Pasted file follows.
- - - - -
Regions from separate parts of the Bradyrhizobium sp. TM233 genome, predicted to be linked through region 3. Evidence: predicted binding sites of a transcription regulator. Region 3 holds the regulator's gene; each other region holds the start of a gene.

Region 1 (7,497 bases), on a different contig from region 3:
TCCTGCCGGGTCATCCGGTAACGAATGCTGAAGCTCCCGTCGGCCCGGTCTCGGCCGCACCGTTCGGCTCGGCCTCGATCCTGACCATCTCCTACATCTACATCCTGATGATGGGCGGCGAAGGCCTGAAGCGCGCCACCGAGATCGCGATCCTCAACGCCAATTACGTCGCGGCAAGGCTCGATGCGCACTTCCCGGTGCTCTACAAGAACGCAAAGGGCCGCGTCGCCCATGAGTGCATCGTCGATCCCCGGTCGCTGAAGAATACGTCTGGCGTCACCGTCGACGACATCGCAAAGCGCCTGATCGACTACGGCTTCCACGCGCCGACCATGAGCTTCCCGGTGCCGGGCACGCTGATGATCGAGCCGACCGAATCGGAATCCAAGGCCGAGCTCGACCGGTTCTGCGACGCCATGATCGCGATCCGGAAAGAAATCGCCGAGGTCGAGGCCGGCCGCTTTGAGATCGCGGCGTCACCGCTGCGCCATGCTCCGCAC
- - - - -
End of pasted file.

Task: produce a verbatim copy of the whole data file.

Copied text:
Regions from separate parts of the Bradyrhizobium sp. TM233 genome, predicted to be linked through region 3. Evidence: predicted binding sites of a transcription regulator. Region 3 holds the regulator's gene; each other region holds the start of a gene.

Region 1 (7,497 bases), on a different contig from region 3:
TCCTGCCGGGTCATCCGGTAACGAATGCTGAAGCTCCCGTCGGCCCGGTCTCGGCCGCACCGTTCGGCTCGGCCTCGATCCTGACCATCTCCTACATCTACATCCTGATGATGGGCGGCGAAGGCCTGAAGCGCGCCACCGAGATCGCGATCCTCAACGCCAATTACGTCGCGGCAAGGCTCGATGCGCACTTCCCGGTGCTCTACAAGAACGCAAAGGGCCGCGTCGCCCATGAGTGCATCGTCGATCCCCGGTCGCTGAAGAATACGTCTGGCGTCACCGTCGACGACATCGCAAAGCGCCTGATCGACTACGGCTTCCACGCGCCGACCATGAGCTTCCCGGTGCCGGGCACGCTGATGATCGAGCCGACCGAATCGGAATCCAAGGCCGAGCTCGACCGGTTCTGCGACGCCATGATCGCGATCCGGAAAGAAATCGCCGAGGTCGAGGCCGGCCGCTTTGAGATCGCGGCGTCACCGCTGCGCCATGCTCCGCAC